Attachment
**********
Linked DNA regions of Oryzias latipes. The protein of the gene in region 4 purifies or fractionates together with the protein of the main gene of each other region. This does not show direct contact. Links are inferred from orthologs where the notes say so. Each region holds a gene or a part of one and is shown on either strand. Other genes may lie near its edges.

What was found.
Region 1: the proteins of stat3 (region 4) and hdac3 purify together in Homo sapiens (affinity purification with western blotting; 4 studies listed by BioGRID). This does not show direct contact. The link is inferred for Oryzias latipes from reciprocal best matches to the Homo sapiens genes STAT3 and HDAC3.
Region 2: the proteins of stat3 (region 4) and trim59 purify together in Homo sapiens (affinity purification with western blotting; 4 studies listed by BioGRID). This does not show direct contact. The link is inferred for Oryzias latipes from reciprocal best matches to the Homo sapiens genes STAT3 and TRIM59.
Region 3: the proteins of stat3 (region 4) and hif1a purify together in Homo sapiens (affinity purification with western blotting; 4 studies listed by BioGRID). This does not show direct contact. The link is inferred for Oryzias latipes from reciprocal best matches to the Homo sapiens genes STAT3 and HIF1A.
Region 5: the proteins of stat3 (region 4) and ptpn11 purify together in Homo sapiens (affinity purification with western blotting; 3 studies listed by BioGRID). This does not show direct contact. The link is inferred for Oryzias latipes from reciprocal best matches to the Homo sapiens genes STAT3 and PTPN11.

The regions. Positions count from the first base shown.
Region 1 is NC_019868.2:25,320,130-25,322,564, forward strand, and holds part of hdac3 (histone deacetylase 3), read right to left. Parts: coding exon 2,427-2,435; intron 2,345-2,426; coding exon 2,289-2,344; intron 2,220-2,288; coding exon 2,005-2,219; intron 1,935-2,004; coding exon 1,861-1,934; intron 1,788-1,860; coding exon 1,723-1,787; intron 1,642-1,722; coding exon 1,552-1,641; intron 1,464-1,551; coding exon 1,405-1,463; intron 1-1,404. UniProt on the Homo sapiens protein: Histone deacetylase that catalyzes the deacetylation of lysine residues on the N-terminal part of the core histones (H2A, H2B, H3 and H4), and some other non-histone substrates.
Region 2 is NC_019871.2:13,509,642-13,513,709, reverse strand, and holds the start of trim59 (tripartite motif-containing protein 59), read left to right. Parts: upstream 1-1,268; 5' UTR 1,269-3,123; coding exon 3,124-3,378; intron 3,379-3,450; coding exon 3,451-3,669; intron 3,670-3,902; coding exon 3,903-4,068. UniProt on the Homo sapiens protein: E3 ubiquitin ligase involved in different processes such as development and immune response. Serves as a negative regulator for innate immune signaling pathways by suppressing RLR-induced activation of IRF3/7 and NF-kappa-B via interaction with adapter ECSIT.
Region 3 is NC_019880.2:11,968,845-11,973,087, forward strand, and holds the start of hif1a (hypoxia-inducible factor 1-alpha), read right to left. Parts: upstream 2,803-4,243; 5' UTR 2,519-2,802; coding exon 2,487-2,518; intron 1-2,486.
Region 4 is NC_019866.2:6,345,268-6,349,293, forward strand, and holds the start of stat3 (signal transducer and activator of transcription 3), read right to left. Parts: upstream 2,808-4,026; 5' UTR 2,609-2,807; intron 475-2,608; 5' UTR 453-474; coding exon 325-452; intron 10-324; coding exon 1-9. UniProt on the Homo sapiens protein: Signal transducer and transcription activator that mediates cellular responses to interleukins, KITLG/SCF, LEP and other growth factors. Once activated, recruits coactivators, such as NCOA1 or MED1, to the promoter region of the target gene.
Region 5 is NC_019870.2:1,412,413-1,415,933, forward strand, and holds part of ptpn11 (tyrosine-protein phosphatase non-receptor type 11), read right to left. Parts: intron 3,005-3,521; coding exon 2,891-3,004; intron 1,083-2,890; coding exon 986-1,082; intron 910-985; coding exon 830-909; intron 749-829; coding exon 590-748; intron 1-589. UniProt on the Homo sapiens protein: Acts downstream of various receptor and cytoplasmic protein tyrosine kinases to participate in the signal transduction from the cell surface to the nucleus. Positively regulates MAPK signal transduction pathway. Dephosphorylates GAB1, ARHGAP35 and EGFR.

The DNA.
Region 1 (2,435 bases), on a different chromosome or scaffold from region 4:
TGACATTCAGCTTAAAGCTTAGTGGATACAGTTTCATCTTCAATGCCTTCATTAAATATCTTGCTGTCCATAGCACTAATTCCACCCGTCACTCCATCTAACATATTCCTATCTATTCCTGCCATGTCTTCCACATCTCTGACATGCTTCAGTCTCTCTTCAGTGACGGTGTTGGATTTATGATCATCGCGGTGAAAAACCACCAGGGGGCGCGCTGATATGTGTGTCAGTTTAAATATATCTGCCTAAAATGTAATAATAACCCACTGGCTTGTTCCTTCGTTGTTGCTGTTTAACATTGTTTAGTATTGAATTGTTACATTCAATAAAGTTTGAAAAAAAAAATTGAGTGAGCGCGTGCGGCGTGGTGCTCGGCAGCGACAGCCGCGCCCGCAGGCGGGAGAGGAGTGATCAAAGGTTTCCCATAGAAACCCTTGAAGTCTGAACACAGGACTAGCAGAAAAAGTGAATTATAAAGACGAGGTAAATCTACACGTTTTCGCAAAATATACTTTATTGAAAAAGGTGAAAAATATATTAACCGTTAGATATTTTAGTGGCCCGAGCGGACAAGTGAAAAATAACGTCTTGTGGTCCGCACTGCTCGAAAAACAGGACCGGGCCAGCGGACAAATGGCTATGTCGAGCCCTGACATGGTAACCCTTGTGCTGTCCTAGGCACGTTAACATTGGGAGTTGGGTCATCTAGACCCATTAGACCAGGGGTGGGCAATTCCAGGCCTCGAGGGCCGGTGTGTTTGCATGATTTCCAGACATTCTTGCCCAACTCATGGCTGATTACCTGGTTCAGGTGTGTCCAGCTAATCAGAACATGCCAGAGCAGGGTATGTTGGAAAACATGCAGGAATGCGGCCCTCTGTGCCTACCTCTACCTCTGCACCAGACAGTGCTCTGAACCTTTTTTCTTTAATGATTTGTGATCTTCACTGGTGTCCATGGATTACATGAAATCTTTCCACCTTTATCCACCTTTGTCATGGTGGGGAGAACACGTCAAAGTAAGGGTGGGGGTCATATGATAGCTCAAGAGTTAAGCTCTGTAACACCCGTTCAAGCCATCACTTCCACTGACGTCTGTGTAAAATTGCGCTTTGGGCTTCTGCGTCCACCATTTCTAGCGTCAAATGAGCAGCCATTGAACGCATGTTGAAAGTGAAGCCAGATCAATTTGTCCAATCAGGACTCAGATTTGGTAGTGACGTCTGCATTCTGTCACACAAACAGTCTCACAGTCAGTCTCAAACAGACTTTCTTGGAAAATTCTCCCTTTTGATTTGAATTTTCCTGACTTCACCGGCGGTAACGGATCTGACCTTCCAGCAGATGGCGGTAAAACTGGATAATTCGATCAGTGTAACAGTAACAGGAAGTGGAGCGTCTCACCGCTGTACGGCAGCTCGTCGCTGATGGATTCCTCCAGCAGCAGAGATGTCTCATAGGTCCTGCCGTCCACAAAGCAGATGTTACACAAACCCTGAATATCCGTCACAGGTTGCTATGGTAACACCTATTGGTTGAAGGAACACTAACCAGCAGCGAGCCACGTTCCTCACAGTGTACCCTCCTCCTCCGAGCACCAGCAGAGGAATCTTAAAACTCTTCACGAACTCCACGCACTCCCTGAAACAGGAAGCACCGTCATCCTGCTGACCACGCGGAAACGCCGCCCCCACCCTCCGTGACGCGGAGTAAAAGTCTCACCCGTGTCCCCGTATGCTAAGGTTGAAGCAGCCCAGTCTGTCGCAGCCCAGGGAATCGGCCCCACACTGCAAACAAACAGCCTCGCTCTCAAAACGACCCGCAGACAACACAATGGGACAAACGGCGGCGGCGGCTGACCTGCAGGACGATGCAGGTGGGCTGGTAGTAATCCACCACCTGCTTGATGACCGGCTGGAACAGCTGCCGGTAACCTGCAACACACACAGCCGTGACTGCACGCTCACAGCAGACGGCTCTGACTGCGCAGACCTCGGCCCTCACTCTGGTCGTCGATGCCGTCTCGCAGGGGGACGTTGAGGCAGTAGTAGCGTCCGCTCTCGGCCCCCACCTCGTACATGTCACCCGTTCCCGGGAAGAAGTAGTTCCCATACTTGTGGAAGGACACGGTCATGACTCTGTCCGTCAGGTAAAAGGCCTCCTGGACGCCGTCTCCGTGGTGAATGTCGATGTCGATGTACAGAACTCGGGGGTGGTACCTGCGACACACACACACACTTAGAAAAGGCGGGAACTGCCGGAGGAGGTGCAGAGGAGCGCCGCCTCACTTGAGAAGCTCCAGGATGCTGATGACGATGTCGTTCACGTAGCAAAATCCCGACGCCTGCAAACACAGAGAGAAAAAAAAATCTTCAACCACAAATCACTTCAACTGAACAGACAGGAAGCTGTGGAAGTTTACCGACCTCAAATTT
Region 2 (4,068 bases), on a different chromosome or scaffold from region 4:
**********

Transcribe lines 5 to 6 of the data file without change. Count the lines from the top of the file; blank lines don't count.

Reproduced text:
Region 3: the proteins of stat3 (region 4) and hif1a purify together in Homo sapiens (affinity purification with western blotting; 4 studies listed by BioGRID). This does not show direct contact. The link is inferred for Oryzias latipes from reciprocal best matches to the Homo sapiens genes STAT3 and HIF1A.
Region 5: the proteins of stat3 (region 4) and ptpn11 purify together in Homo sapiens (affinity purification with western blotting; 3 studies listed by BioGRID). This does not show direct contact. The link is inferred for Oryzias latipes from reciprocal best matches to the Homo sapiens genes STAT3 and PTPN11.